HOW and WHY to potty-train a cow?

Some years ago, I went with my students to a dairy farm. When we entered the building in which the cows were kept at that moment, most students wrinkled their noses or even pinched them shut. The sharp smell of urine and excrement was indeed strong and not pleasant. For some students it was so overwhelming that they could not focus on what we were talking about. I bet they would have been happy if the farmer had trained his cows to use a latrine.

Is it possible to potty-train a cow?

Cats can learn to use litter boxes. Dogs can hold their bladders till it’s time for a walk. Why shouldn’t cows be able to?

Recently researchers have shown that calves can indeed learn to use a latrine.

How does one potty-train a cow?

The researchers trained 16 calves in three steps:

Step 1: The calves were constrained to a small area designed to be a latrine. Whenever they urinated there, they got a treat. After 8-10 sessions most of the animals understood the connection: they turned towards the food dispenser during or just after peeing.

Step 2: The calves were not constrained to the latrine but could also enter an adjacent stall. Whenever they did their business in the latrine, they were rewarded. If they relieved themselves outside it, they were sprayed with a sprinkler for 3s (not painful, but unpleasant to them). Most of the calves (11 out of 16) usually used the latrine to pee (more than 80% of the time).

Step 3: Similar as above but the area outside the latrine was larger. The potential increase in the distance to the toilet didn’t make much difference in the calves’ performance.

The study shows that calves are aware of a full bladder and can self-control urinating.

The cows were not 100% successful, but they were only trained 25 days at most (in total across stages 1-3) and for only 45min per day. My children took a lot longer to potty-train.

If the calves received more training, they would most likely get better at using the latrine.

Why would one potty-train a cow?

It is not the smell of urine that inspirated this study. After all, sensitive-nosed students do not spend much time on farms and farmers themselves usually don’t mind the smell so much.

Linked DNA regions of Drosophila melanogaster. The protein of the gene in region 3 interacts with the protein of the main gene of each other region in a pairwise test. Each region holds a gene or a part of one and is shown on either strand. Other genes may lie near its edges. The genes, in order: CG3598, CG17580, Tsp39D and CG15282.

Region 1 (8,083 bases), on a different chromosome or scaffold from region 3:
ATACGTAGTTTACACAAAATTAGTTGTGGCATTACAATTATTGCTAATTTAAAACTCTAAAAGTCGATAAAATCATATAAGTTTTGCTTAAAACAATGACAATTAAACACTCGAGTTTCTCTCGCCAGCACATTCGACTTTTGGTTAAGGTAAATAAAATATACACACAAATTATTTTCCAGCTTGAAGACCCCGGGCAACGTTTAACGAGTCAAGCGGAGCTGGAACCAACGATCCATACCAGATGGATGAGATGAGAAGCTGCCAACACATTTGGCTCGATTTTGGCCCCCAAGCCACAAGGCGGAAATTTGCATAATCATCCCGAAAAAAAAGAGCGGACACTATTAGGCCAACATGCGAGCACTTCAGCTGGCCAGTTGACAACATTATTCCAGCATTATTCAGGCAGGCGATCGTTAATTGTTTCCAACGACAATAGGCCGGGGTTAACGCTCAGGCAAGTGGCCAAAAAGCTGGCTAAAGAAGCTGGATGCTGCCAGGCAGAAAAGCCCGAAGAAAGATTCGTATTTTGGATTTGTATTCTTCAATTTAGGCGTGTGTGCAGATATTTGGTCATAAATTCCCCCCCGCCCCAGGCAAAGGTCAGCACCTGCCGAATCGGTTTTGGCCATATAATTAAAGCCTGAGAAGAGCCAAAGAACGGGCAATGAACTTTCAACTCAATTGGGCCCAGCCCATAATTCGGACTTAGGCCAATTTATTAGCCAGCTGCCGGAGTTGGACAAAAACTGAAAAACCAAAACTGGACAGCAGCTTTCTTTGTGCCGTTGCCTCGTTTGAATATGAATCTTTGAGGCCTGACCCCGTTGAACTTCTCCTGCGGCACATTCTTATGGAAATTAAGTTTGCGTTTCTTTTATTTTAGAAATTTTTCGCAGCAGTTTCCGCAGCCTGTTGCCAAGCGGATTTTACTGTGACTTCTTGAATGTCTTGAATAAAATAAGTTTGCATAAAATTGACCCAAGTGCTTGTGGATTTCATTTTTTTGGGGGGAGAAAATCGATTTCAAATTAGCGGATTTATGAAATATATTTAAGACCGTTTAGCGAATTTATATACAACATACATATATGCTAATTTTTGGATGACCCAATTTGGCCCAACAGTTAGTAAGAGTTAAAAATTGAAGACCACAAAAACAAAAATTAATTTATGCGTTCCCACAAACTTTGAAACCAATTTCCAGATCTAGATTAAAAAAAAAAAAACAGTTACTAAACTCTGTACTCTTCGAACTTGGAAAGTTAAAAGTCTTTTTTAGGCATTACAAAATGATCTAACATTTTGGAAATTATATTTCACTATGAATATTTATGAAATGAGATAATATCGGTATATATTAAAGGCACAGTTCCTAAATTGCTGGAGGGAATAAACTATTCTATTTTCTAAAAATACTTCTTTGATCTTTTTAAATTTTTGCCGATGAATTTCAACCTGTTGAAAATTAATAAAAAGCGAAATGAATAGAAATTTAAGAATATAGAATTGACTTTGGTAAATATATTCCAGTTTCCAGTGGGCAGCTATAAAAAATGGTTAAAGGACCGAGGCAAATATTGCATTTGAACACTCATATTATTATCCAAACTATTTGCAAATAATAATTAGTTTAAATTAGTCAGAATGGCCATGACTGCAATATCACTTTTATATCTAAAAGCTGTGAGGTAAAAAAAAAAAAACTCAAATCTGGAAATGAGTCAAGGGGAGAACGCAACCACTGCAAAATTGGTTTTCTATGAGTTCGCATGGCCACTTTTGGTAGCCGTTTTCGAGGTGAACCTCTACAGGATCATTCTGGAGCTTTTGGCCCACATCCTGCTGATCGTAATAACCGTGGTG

However, the ammonia present in urine is an air pollutant, negatively impacting health. Additionally, cow excreta are a big source of greenhouse gasses such as nitrous oxide. They can also lead to soil and water contamination.

If the cows are trained to use specific places to urinate, their urine can be collected and treated, greatly reducing its negative effects. It could be also turned into fertilizer.

Additionally, cow latrines would improve the air quality, cleanliness and hygiene of their stables and increase the welfare of both for cows and humans.

What’s next in cow potty-training?

There are around 1 billion cattle worldwide (1 for every 8 people!). And average cow can pee tens of litres per day. There is a lot to be gained by collecting at least some of it*, but the training will need to be automated to make it viable on a large scale and the researchers want to work on that.

It is also unclear how far the cows would be able and willing to walk to a latrine (they had to walk at most 6m in the training). But as one of the authors said: cows “are much, much smarter than people give them credit for.” If other animals can learn to control their needs for longer, why wouldn’t cows?

* Of course, reducing the cattle population (if people consumed less beef and milk products) would be the easiest way to reduce the environmental costs of meet and diary production.

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Photo: Milesz via Pixabay

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